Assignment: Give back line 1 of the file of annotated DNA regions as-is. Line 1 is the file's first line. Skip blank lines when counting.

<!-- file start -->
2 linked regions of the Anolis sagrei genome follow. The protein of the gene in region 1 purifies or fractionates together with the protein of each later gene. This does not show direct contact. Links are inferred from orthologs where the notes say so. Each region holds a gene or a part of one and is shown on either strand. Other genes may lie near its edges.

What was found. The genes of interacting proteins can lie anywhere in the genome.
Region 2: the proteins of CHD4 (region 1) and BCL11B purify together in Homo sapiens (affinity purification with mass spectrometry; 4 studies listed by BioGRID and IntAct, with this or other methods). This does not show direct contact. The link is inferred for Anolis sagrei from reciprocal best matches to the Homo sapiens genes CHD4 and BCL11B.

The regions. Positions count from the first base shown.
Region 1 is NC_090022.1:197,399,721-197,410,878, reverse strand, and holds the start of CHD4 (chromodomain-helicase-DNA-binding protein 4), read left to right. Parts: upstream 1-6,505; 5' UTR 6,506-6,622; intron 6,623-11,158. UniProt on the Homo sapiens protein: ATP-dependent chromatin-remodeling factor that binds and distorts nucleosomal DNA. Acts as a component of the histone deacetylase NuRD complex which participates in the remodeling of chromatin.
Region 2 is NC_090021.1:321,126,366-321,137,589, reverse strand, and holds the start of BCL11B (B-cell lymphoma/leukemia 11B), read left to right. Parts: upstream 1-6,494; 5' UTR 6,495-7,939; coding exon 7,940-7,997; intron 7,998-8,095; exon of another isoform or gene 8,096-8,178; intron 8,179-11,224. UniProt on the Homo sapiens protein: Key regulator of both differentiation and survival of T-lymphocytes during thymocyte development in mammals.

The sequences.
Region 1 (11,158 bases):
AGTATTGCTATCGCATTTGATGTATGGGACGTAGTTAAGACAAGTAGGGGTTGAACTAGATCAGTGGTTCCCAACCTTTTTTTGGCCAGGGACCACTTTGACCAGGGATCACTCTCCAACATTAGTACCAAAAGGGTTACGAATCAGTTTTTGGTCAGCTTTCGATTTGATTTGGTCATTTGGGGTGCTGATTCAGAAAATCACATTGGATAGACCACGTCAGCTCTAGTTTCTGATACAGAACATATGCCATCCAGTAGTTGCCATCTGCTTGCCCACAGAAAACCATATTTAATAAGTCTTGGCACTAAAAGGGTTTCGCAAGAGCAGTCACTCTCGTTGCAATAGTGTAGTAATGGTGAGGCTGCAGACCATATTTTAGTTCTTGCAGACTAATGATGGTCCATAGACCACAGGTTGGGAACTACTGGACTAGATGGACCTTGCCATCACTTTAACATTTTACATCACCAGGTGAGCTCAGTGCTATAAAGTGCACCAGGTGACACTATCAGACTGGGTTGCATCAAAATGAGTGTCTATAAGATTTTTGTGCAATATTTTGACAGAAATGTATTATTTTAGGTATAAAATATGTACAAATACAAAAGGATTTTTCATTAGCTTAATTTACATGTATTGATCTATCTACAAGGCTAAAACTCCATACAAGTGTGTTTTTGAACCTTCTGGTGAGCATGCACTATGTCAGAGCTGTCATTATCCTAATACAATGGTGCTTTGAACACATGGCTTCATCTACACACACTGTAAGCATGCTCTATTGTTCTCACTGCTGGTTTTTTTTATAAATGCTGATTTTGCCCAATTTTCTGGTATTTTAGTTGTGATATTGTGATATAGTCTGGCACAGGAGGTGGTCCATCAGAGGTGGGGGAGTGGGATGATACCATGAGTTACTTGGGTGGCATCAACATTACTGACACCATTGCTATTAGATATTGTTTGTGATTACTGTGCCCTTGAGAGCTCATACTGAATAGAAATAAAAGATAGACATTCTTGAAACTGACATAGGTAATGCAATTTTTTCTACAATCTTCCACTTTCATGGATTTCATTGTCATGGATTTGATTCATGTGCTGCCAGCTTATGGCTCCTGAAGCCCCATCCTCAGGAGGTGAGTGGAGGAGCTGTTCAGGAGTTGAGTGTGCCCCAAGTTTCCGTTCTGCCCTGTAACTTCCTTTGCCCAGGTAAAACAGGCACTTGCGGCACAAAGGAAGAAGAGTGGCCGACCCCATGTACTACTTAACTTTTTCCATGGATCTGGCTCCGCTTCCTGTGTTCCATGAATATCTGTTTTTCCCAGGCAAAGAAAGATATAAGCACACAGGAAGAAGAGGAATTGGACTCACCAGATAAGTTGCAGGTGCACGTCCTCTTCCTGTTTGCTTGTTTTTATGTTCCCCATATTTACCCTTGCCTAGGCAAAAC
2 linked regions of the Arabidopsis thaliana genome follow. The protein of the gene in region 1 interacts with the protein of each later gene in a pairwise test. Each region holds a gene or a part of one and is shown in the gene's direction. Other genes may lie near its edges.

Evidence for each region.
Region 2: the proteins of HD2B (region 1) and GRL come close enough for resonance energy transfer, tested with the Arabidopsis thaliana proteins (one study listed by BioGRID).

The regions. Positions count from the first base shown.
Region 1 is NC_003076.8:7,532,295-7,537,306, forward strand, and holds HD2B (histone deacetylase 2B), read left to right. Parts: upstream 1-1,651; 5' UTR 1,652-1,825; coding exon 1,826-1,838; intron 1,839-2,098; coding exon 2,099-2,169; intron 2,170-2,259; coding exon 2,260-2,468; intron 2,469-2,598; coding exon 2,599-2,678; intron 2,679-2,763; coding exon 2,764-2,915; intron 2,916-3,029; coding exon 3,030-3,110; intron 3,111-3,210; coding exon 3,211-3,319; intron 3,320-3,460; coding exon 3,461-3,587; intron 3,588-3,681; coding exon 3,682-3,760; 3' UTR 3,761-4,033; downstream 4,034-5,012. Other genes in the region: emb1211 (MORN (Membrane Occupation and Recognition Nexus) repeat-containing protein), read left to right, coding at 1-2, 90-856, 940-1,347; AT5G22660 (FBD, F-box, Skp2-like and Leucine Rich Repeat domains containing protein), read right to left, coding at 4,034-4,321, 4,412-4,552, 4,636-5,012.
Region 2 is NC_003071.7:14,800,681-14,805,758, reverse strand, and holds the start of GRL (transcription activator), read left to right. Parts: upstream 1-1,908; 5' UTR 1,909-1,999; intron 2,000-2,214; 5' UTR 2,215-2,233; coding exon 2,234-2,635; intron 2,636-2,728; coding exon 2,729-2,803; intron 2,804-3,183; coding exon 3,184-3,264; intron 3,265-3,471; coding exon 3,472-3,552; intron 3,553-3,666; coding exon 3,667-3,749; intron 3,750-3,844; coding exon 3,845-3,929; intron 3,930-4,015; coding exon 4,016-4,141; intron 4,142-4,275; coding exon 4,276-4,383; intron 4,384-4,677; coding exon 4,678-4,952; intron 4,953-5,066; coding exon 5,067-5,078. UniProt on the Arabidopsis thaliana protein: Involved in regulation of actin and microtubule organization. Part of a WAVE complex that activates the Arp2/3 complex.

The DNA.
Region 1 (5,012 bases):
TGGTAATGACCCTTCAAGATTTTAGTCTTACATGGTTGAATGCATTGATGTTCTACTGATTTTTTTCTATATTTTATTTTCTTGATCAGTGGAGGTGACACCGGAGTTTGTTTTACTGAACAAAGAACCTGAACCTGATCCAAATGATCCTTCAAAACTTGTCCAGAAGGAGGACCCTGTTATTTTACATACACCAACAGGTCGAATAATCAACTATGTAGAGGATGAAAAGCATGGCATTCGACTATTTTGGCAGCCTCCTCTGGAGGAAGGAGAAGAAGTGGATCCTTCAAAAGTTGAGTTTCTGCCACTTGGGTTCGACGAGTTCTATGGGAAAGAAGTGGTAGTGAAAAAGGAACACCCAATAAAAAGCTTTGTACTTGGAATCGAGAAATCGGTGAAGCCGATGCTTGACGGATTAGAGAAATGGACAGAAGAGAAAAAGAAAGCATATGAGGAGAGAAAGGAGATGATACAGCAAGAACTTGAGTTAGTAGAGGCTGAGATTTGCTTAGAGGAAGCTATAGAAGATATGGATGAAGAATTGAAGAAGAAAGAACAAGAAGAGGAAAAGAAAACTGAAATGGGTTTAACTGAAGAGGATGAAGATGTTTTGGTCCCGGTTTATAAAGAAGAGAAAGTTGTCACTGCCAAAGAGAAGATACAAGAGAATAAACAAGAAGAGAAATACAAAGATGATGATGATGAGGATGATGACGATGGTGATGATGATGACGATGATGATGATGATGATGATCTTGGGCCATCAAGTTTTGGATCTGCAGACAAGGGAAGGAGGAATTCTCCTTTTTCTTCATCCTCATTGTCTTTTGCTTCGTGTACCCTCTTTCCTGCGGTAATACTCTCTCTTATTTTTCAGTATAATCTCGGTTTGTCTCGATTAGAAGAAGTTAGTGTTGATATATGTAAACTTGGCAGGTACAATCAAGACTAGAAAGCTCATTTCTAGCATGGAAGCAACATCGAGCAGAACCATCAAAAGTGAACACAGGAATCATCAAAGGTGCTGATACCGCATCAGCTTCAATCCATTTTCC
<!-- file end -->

2 linked regions of the Anolis sagrei genome follow. The protein of the gene in region 1 purifies or fractionates together with the protein of each later gene. This does not show direct contact. Links are inferred from orthologs where the notes say so. Each region holds a gene or a part of one and is shown on either strand. Other genes may lie near its edges.